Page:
Factors that influence the recovery of physical function of adult patients with major burn injuries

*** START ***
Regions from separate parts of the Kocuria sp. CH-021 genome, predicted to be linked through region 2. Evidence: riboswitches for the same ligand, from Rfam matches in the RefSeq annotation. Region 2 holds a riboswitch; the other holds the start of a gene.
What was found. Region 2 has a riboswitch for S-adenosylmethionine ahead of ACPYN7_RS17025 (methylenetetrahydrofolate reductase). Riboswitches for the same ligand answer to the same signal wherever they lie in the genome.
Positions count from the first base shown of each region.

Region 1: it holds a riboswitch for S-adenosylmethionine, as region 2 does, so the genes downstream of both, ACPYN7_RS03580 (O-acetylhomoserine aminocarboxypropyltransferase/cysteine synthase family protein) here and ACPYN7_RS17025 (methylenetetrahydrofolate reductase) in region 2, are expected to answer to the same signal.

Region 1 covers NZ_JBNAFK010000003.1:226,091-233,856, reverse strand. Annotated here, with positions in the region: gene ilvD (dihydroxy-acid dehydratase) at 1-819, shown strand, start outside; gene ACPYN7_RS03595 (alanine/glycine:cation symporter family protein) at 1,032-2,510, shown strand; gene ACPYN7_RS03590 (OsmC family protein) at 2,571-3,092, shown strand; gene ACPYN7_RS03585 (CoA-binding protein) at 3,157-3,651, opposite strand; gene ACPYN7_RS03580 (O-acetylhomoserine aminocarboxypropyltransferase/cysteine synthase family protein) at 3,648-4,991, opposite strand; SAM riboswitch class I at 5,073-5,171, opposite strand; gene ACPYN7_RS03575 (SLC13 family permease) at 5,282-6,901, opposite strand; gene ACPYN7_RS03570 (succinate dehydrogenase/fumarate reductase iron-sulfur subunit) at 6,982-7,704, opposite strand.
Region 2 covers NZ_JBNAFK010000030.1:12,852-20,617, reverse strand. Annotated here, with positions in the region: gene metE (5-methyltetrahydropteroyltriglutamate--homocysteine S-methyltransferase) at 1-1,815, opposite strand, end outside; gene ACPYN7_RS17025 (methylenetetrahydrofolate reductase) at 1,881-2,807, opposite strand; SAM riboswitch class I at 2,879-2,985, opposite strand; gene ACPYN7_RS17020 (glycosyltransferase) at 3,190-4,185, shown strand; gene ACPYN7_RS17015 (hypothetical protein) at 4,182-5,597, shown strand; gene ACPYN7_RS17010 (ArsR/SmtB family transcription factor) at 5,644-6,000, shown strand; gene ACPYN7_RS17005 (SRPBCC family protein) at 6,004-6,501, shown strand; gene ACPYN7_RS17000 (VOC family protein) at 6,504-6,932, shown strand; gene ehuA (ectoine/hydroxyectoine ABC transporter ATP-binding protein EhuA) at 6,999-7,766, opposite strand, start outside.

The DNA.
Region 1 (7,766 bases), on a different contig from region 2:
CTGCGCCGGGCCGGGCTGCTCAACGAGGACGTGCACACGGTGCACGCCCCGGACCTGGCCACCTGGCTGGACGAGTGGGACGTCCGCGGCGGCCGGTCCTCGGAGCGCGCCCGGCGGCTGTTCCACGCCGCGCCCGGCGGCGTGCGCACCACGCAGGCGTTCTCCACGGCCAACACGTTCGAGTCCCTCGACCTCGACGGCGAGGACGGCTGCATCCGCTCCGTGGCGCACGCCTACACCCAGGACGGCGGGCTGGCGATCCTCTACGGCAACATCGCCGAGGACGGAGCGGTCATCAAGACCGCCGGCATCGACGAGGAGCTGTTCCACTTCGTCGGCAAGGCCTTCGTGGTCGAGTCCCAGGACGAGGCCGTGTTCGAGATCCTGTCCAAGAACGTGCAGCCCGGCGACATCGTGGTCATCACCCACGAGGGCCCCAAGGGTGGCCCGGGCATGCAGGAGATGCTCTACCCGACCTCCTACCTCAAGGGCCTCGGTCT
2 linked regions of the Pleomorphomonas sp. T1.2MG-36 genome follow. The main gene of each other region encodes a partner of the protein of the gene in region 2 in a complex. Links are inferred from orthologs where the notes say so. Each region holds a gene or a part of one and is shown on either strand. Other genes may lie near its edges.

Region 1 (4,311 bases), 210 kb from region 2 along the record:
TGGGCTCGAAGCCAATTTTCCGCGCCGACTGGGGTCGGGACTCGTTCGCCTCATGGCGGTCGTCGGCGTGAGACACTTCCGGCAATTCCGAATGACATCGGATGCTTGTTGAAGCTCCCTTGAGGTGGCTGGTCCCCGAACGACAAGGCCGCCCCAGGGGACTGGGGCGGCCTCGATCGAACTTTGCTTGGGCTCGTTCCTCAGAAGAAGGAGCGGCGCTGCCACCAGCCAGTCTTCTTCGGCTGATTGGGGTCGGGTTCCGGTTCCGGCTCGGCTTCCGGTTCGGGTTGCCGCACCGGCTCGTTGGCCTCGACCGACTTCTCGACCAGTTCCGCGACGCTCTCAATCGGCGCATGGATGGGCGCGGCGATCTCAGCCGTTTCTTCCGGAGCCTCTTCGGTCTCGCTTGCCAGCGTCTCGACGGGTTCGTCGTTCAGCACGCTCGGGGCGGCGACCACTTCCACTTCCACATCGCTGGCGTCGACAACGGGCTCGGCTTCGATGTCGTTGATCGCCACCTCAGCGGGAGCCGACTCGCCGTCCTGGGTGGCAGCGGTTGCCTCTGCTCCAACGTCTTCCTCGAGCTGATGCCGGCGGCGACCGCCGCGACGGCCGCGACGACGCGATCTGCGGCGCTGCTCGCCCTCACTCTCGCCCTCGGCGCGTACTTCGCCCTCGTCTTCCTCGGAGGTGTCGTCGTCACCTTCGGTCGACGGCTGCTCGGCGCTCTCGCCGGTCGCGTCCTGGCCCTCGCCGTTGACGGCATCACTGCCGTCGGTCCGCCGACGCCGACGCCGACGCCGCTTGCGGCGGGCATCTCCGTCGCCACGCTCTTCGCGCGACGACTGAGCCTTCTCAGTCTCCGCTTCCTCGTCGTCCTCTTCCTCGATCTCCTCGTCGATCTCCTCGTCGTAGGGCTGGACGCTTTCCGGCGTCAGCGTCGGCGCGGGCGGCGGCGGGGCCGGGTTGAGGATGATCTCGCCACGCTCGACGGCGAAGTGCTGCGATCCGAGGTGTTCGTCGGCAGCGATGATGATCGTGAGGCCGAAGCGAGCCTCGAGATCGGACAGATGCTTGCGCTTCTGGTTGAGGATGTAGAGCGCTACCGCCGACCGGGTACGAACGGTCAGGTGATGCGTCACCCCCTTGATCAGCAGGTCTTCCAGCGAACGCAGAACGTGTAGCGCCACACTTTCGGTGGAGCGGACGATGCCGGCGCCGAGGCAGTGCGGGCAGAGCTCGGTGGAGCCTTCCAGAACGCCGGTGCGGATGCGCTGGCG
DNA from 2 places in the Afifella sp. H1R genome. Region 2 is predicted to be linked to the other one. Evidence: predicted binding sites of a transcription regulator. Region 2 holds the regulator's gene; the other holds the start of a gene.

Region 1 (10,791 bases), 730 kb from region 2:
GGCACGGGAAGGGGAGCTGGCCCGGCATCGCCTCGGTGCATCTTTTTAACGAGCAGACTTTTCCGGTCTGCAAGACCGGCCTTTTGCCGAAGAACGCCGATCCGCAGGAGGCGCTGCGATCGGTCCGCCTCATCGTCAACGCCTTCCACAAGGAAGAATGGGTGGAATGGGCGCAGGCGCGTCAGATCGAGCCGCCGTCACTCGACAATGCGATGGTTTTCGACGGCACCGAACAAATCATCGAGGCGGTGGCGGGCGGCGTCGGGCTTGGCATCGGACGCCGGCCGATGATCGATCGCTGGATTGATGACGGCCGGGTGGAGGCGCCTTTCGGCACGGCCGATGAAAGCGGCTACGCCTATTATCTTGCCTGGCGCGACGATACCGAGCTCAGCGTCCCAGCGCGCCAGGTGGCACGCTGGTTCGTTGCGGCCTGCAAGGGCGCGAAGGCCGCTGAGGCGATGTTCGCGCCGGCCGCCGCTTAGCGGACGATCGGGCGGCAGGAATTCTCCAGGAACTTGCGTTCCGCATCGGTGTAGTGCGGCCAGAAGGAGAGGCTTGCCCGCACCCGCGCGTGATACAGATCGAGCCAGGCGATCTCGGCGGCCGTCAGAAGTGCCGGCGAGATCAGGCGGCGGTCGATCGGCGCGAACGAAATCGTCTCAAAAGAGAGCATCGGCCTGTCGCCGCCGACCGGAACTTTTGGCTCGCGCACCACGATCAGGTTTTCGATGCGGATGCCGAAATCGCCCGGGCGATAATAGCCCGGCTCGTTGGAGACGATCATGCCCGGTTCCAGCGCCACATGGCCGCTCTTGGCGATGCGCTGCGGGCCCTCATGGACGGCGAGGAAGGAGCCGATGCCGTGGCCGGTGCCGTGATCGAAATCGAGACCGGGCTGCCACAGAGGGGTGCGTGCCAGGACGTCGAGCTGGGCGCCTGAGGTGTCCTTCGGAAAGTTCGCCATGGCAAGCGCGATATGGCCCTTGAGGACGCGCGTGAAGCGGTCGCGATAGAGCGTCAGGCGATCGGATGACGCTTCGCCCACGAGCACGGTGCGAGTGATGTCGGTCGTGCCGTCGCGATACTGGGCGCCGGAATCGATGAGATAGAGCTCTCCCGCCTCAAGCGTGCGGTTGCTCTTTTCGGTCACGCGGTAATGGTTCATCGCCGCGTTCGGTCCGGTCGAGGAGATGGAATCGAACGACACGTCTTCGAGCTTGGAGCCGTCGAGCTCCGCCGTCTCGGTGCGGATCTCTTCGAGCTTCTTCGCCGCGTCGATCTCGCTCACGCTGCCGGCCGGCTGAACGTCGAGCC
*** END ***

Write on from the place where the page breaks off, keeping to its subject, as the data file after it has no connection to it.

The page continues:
Angelou, Irene Katherine
Journal Title
Journal ISSN
Volume Title